Edward Whelan of the Ethics and Public Policy Center claimed that the fight for marriage equality and repeal of DOMA is part of the left’s plan to “path the way for polygamy and other polyamorous relationships,” ignoring the fact that no state to legalize marriage equality has seen any organized movement to legalize polygamy.
Thirteen members of the Senate are the latest voices in the It Gets Better Project. In this five-minute long video, senators from across the country speak out to send a message of hope and support for LGBT youth and a call to action for all Americans. Check it out:
Through its efforts and mission the It Gets Better Project sends a positive message to LGBT youth, but I applaud the senators for taking the message one step further by saying: “we’re making it better”. Going beyond the simple, yet powerful, message of “it gets better,” these senators show us that taking action—and not passively waiting—will result in significant advances and great victories for LGBT rights.
Pointing out their support for repeal of Don’t Ask, Don’t Tell, the Defense of Marriage Act, and some even speaking out in support of marriage equality, these senators show their commitment to fighting for the LGBT community.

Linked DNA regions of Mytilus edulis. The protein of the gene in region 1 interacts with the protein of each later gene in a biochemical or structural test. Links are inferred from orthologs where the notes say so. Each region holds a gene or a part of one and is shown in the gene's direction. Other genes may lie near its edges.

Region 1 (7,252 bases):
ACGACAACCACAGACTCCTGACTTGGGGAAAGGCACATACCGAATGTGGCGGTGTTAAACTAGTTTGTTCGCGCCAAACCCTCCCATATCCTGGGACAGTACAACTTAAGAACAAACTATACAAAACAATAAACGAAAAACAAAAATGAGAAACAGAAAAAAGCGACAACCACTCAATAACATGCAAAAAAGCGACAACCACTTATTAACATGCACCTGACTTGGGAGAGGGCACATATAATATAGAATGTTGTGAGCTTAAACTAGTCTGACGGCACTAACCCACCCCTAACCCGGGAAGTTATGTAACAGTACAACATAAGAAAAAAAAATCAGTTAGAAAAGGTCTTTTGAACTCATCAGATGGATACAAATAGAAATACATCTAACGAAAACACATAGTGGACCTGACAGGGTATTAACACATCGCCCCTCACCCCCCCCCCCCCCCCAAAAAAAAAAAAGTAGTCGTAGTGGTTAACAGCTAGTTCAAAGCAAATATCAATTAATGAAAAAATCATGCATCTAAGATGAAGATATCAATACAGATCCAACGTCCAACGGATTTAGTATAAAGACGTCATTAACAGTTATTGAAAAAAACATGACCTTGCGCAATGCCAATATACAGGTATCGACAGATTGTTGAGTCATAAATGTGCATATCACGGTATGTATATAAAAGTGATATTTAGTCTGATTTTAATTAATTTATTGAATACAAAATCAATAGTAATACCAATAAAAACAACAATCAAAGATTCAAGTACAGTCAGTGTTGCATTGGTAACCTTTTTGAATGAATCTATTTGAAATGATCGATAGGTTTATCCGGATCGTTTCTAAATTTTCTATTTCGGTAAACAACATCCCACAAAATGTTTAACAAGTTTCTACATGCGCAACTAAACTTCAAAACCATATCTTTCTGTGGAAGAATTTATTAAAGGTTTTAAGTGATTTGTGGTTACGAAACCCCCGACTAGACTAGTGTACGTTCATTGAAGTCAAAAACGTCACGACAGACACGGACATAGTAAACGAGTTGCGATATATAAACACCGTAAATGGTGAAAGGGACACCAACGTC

“It’s going to get better. Believe in it, let’s fight for it.” - Senator Udall (CO)
It is disappointing, however, that we only hear from the voices of Democrats. Speaking out against harassment and discrimination of any form, against any group should transcend partisan politics and be countered with action from both sides of the aisle.
In talking about the importance and necessity of working together, Senator Richard Blumenthal of Connecticut put it best:
“Our nation has always done better when all of us, no matter where we’re from, what we look like, or whom we love, work together.”
Making it better to ensure that it gets better requires courage, commitment, and hard work on the part of both our leaders and individuals. I am so pleased to see a handful of senators coming out in support of LGBT rights and fighting to fulfill the promise of equality for all.